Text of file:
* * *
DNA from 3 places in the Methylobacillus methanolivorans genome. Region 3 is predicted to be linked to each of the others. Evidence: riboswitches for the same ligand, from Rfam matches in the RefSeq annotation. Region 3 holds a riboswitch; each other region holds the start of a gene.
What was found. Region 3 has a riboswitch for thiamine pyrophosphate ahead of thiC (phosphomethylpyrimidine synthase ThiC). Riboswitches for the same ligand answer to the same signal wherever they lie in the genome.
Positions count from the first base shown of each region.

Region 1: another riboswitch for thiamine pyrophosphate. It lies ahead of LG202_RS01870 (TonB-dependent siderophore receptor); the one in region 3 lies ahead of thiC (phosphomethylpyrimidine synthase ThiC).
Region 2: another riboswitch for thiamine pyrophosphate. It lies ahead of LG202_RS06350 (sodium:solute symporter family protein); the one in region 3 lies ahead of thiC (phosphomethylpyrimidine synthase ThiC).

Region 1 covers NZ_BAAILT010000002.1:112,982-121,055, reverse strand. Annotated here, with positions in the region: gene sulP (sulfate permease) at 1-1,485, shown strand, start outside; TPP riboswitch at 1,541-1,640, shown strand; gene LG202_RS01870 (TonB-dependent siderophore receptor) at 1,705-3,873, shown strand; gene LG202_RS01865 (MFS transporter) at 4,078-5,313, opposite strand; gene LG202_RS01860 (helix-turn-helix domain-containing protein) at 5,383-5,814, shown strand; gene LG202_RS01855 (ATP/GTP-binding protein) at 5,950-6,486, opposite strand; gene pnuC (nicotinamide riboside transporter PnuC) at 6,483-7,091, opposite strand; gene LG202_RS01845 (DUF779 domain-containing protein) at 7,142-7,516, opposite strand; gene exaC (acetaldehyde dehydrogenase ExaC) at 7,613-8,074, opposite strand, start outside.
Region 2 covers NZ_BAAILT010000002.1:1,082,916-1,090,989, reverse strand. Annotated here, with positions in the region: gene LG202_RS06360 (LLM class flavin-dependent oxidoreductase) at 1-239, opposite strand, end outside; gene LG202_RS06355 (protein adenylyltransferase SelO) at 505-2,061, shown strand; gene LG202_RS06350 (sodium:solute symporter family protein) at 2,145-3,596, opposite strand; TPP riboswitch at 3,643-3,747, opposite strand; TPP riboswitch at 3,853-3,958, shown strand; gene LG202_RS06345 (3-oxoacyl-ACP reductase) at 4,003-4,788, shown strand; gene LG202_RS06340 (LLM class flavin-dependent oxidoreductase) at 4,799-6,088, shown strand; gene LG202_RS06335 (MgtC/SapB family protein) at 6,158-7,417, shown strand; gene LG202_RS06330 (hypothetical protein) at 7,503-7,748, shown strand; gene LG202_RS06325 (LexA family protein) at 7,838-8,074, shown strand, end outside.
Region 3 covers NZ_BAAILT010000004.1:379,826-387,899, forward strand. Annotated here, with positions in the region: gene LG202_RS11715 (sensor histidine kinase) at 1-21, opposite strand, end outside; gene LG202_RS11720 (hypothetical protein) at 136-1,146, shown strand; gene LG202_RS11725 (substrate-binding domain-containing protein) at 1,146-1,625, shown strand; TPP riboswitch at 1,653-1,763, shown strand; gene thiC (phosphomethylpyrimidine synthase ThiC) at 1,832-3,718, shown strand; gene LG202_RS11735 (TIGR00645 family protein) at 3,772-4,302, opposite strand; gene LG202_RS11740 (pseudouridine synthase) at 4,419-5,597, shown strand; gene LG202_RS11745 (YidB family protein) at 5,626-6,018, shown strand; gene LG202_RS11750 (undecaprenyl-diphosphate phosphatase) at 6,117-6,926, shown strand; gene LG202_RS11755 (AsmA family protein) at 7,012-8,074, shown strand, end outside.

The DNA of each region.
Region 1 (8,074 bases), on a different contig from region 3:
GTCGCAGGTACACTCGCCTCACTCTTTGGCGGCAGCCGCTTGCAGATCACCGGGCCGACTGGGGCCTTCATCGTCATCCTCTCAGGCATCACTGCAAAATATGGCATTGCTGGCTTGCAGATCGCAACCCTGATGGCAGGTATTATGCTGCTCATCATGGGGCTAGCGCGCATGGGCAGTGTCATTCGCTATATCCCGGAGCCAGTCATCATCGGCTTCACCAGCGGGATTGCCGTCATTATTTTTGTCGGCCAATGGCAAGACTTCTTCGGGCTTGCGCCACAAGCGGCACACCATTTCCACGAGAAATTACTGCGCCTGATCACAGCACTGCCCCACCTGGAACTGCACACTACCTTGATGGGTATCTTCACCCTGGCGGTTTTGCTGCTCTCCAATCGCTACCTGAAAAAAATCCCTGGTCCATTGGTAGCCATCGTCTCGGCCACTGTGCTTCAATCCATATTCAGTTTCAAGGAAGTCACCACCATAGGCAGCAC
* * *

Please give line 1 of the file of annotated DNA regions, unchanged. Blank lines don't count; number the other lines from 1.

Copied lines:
DNA from 3 places in the Methylobacillus methanolivorans genome. Region 3 is predicted to be linked to each of the others. Evidence: riboswitches for the same ligand, from Rfam matches in the RefSeq annotation. Region 3 holds a riboswitch; each other region holds the start of a gene.